upstart thoughts on talent and leadership

Use your magic powers for good, not evil

In ! Kristy, Development, Manager Tips on Tuesday, October 13, 2009 at 2:29 pm

I spent two days last week becoming a certified facilitator of FranklinCovey’s The Speed of Trust materials. I’m a huge Covey fan; The Seven Habits of Highly Effective People has majorly influenced how I go about my life, and The Speed of Trust is in that same vein. In short, it’s Good Stuff, and it’s now part of my toolkit along with other favorites like the MBTI and Right Management’s career development material.

I’m a proud OD geek, and I’m passionate about helping others find insight using these tools. But in the wrong situation, they can eff up a team or an organization like nobody’s business, worsening the dysfunction and creating a zombie army of cynical team members.  It all depends on how you use the magic powers.

These tools rock when:

  • The leader has done the hard work of getting self-aware, identifying how she contributes to the team dynamic, and demonstrating changed behavior as a result of the feedback she received
  • The leader has made some tough people decisions and removed team members who don’t play well in the sandbox; i.e., the leader has implemented the No Assholes Rule
  • The leader is committing to a long-term development process for her team, not just a one-hit wonder “teambuilding day”

These tools crash and burn spectacularly when:

  • The leader is checking a box, particularly on his own development plan
  • The leader is trying to fix the team without fixing himself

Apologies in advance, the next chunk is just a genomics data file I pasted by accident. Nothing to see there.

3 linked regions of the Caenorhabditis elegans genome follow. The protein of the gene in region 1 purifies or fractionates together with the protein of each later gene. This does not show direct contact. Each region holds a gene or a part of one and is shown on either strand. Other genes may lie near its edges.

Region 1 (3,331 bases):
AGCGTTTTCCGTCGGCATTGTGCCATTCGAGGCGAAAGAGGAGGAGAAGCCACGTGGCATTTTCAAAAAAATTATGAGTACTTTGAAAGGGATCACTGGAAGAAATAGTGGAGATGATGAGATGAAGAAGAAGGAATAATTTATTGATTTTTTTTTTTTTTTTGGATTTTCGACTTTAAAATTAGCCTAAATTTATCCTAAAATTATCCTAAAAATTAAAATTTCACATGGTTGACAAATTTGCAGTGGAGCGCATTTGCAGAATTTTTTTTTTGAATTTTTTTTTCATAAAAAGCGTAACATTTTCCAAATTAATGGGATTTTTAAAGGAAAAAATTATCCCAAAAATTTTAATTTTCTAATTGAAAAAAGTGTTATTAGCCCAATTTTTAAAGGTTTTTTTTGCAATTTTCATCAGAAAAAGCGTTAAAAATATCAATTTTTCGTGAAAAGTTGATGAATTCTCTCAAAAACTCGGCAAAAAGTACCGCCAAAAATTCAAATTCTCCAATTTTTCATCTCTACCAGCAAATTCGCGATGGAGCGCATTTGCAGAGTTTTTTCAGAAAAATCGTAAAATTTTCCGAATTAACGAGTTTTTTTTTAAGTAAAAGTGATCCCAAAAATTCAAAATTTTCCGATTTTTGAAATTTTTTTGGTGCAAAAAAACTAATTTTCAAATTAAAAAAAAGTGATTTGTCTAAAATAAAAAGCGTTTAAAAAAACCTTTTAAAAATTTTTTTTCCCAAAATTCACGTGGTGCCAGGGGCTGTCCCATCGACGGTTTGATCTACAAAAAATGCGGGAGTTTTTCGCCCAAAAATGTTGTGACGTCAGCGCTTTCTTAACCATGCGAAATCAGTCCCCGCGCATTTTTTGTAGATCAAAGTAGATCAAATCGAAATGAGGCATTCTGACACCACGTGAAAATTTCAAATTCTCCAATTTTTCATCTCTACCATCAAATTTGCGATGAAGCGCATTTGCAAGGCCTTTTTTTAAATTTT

• The leader is assuming that a one-day “training,” followed (god forbid) by some Whirlyball, is going to fix everything
  • The leader misuses the information shared by team members during the session

How do we avoid misuse?

Certified facilitators have an ethical obligation to ensure that each tool is used in the right circumstances with the right intent. It can be difficult to speak truth to power when a client “just wants you to come in for an hour” and run through some MBTI concepts. But you’ve got to do the true consulting work.  That’s why you get paid the big bucks and have such a nice cube.

Leaders have an ethical obligation to do the hard work of change, which starts with changing you, which starts with getting self-aware and becomes real when you show others you’ve listened to their feedback by changing how you act. Also, there are some tough conversations and decisions ahead of you if you really do want to help your team. But this is the true work of leadership. That’s why you get paid even more money and may even have wood furniture.

Use those magic powers wisely, peeps.

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